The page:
The defendant correctly asserts that the provisions of the Federal Tort Claims Act must be strictly construed since the United States, as sovereign, is immune from suit except in those cases and under those procedures provided by law. "The terms of its consent to be sued in any court define the court's jurisdiction to entertain suit." U. S. v. Sherwood, 312 U.S. 584, 61 S. Ct. 767, 85 L. Ed. 1058 (1941).

In the present case John Pringle, Jr. was the duly appointed administrator of the Estate of Ronald J. Pringle, deceased, at the time the suit was brought in this court, but was not so qualified or appointed at the time of the filing of the first two claims on November 7, 1974 or the consolidated claim of December 2, 1974.

The filing of administrative claims under the Federal Tort Claims Act is covered by 28 C.F.R. 14.3(b) (c) and (e) which provide:

"14.3 Administrative Claim; Who May File.
(b) A claim for personal injury may be presented by the injured person, his duly authorized agent, or legal representative.
(c) A claim based on death may be presented by the executor or administrator of the decedent's estate, or by any other person legally entitled to assert such claim in accordance with applicable state law.
(e) A claim presented by an agent or legal representative shall be presented in the name of the claimant, be signed by the agent or legal representative, show the title or legal capacity of the person signing, and be accompanied by evidence of his authority to present a claim on behalf of the claimant as agent, executor, administrator, parent, guardian, or other representative."

This requirement is included in the instructions on the reverse side of Standard Form 95. It is well established that the time for filing a claim or an action for wrongful death would commence to run at the date of death, since the cause of action accrues at that time. Kington v. United States, 396 F.2d 9 (6th Cir. 1968). Therefore, a proper claim under the Federal Tort Claims Act should have been filed by November 15, 1974 by a legally qualified and appointed legal representative (administrator or executor) of the decedent's estate. The promulgation of rules and regulations in C.F.R. has the full force and effect of law. Muldez v. United States, 326 F. Supp. 692 (D.C.Va.1971). The fact that the Standard Form 95 was not signed by a qualified administrator was called to the attention of the plaintiff in the letter of May 27, 1975 from the Air Force, which denied the claim. 28 C.F.R. 14.3(c) makes it clear that the claim based on death must be presented by the ". . . executor or administrator of the decedent's estate, or any other person legally entitled to assert such claim in accordance with the applicable State law." The plaintiff was not the executor or administrator at the time of the administrative claim and applicable state law indicates that an action for wrongful death is a nullity unless brought by the properly appointed personal representative of the estate. See Glenn v. DuPont, 254 S.C. 128, 174 S.E.2d 155 (1970), which case also indicates that there is no "relation back doctrine" which allows substitution of a properly qualified administratrix in place of the plaintiff after an action has been commenced by one who is not so qualified by the Probate Court.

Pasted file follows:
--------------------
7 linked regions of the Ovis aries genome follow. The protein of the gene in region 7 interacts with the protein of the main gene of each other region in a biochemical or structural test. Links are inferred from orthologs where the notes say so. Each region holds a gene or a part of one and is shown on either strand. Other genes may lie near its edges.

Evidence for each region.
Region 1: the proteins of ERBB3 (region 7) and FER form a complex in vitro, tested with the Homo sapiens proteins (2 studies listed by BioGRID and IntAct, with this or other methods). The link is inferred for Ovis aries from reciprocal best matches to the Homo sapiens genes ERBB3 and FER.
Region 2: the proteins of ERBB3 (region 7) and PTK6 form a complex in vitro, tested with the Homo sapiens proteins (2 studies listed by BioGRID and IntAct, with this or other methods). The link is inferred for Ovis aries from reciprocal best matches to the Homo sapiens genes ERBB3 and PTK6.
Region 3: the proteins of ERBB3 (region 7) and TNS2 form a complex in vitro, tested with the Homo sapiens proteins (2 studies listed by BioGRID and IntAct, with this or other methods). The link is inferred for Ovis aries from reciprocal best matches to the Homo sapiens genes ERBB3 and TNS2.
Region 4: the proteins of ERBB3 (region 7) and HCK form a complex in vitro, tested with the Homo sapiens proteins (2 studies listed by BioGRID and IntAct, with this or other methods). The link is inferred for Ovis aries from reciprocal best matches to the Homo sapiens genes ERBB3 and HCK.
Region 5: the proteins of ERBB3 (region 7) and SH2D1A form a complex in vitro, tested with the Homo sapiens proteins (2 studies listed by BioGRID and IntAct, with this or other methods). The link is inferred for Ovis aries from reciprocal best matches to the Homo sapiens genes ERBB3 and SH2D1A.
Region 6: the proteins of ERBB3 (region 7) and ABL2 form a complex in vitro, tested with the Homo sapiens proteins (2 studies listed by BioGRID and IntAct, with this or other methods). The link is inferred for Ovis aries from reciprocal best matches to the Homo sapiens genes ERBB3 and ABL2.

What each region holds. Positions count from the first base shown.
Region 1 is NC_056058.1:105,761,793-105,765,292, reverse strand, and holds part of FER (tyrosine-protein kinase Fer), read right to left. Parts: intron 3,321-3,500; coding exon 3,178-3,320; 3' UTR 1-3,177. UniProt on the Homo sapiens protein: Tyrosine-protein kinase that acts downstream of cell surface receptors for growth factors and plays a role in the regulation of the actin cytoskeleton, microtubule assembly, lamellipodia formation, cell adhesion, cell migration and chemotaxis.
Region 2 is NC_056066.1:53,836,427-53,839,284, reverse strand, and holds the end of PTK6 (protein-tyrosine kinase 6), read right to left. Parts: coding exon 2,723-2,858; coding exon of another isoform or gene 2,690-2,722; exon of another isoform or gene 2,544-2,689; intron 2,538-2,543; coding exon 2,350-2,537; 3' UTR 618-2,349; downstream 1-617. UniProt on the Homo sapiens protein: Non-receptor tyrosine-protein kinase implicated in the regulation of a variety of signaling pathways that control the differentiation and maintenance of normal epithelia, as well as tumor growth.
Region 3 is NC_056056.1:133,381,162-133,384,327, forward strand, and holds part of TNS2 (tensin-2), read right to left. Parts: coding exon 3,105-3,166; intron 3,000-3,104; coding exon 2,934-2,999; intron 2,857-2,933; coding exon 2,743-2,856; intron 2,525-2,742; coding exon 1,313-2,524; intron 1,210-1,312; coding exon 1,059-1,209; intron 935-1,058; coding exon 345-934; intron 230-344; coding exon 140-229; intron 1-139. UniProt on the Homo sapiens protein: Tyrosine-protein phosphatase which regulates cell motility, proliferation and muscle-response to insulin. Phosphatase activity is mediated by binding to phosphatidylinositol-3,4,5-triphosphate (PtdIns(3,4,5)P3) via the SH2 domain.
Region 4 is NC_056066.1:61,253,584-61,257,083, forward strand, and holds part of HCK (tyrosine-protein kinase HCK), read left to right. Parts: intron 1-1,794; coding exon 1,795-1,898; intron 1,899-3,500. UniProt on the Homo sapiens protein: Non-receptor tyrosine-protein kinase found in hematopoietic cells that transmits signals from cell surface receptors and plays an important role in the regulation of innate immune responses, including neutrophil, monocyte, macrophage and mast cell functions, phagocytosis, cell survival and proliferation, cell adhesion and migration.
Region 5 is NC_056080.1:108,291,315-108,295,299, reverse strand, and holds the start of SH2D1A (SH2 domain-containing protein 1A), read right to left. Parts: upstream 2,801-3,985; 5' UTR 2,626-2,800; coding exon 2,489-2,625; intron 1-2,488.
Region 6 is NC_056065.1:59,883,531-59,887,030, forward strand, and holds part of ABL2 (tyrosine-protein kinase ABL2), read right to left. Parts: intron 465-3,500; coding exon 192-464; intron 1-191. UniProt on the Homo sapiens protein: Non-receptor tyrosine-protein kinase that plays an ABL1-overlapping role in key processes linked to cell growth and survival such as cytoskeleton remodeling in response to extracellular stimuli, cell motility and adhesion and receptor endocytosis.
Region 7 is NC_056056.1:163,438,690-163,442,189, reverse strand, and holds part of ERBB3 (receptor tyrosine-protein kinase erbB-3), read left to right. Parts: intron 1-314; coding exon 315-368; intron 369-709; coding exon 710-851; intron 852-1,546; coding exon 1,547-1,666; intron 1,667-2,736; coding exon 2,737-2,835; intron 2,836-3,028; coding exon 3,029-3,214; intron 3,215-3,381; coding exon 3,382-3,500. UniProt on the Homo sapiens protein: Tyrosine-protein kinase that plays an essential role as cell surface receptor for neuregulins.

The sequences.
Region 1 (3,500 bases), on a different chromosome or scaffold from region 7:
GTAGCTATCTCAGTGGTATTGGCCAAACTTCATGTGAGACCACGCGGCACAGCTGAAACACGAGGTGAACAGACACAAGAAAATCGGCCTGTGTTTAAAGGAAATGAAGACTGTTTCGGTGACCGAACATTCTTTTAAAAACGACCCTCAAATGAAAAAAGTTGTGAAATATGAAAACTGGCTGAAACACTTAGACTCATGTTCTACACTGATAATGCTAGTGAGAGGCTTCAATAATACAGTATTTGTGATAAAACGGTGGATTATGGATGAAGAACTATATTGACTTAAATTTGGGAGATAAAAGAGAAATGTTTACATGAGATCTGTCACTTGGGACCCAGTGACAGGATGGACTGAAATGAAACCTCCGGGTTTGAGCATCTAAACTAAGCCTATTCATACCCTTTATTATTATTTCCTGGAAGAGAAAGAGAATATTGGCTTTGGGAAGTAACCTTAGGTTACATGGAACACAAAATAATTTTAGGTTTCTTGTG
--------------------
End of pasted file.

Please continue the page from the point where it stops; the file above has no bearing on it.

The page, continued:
The common law did not permit a tort claim to survive the death of the injured party nor did it recognize a claim for wrongful death. There is no federal survival or wrongful death statute applicable. Therefore, the remedies recognized by the State of South Carolina in §§ 10-209 and *292 10-1951 et seq. control who may file the claim and clearly restrict such actions to being brought by the duly authorized personal representative appointed by the appropriate Probate Court.

The plaintiff contends that the factual situation in this case requires a liberal reading and application of the law and that the plaintiff has complied with the spirit, if not the letter of the law. Gunstream v. U. S., 307 F. Supp. 366, 369 (D.C. Calif.1969) stated:

"Congress in enacting the Federal Tort Claims Act was impinging on the doctrine of sovereign immunity. The conditions put upon the exercise of the privilege created called for literal interpretation of the procedure for filing an administrative claim and the time limitations applicable thereto."

The jurisdictional requirements cannot be waived or changed by estoppel. Childers v. United States, 442 F.2d 1299 (5th Cir. 1971).

Unfortunate as it may be, the plaintiff has not complied with the requirements of the law creating the right to sue the United States of America and, therefore, this claim must be and the same is hereby dismissed.